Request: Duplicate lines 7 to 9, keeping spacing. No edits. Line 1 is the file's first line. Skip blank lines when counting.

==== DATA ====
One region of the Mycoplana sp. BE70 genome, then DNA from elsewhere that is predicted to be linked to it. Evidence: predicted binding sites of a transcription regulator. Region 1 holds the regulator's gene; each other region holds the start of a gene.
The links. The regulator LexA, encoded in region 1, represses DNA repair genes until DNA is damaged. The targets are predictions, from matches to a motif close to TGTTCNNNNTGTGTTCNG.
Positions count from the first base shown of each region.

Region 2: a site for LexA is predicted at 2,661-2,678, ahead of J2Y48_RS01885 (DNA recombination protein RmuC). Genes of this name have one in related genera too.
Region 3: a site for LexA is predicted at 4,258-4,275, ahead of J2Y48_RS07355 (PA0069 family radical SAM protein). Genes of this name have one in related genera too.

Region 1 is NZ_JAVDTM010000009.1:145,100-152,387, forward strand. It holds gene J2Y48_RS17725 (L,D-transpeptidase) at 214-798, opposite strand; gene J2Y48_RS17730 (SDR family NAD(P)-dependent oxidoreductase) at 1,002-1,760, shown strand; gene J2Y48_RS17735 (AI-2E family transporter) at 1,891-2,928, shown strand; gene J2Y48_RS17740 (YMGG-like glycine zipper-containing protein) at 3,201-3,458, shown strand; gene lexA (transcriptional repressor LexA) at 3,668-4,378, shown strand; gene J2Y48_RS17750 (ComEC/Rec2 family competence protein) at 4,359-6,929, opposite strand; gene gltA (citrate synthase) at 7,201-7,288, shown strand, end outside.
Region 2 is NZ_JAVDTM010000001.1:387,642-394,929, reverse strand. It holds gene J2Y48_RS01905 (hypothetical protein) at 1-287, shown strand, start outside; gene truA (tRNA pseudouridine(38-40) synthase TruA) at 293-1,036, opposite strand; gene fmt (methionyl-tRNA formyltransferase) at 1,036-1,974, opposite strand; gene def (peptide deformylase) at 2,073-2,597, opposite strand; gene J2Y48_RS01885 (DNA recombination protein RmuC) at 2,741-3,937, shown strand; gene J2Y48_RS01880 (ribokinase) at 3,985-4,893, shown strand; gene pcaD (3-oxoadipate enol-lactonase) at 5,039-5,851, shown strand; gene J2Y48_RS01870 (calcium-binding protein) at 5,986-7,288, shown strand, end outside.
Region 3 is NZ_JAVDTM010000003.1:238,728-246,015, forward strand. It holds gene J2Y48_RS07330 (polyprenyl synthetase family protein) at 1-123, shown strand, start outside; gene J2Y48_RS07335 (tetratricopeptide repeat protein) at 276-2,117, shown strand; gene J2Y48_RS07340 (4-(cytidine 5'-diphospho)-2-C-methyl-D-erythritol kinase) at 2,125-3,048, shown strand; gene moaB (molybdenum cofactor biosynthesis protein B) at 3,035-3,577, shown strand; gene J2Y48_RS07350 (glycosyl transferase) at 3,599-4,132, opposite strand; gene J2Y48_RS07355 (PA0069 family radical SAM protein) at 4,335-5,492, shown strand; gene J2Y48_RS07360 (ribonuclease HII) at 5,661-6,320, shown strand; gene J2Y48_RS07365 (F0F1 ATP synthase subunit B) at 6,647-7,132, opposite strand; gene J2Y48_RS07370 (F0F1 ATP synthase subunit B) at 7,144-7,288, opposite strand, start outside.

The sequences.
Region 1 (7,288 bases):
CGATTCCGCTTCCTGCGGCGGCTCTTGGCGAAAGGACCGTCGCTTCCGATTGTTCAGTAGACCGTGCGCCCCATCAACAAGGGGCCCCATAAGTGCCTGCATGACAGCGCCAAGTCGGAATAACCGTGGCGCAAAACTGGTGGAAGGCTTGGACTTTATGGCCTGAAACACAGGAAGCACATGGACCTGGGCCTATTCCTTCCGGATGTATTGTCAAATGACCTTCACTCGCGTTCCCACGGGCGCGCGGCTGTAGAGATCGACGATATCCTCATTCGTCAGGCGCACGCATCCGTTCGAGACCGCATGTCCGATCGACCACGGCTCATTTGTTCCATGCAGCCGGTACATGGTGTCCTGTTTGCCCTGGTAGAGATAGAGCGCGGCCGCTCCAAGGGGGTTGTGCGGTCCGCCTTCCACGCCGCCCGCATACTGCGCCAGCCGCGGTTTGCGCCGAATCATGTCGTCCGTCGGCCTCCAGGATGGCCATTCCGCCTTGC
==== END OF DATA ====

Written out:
Region 2 is NZ_JAVDTM010000001.1:387,642-394,929, reverse strand. It holds gene J2Y48_RS01905 (hypothetical protein) at 1-287, shown strand, start outside; gene truA (tRNA pseudouridine(38-40) synthase TruA) at 293-1,036, opposite strand; gene fmt (methionyl-tRNA formyltransferase) at 1,036-1,974, opposite strand; gene def (peptide deformylase) at 2,073-2,597, opposite strand; gene J2Y48_RS01885 (DNA recombination protein RmuC) at 2,741-3,937, shown strand; gene J2Y48_RS01880 (ribokinase) at 3,985-4,893, shown strand; gene pcaD (3-oxoadipate enol-lactonase) at 5,039-5,851, shown strand; gene J2Y48_RS01870 (calcium-binding protein) at 5,986-7,288, shown strand, end outside.
Region 3 is NZ_JAVDTM010000003.1:238,728-246,015, forward strand. It holds gene J2Y48_RS07330 (polyprenyl synthetase family protein) at 1-123, shown strand, start outside; gene J2Y48_RS07335 (tetratricopeptide repeat protein) at 276-2,117, shown strand; gene J2Y48_RS07340 (4-(cytidine 5'-diphospho)-2-C-methyl-D-erythritol kinase) at 2,125-3,048, shown strand; gene moaB (molybdenum cofactor biosynthesis protein B) at 3,035-3,577, shown strand; gene J2Y48_RS07350 (glycosyl transferase) at 3,599-4,132, opposite strand; gene J2Y48_RS07355 (PA0069 family radical SAM protein) at 4,335-5,492, shown strand; gene J2Y48_RS07360 (ribonuclease HII) at 5,661-6,320, shown strand; gene J2Y48_RS07365 (F0F1 ATP synthase subunit B) at 6,647-7,132, opposite strand; gene J2Y48_RS07370 (F0F1 ATP synthase subunit B) at 7,144-7,288, opposite strand, start outside.

The sequences.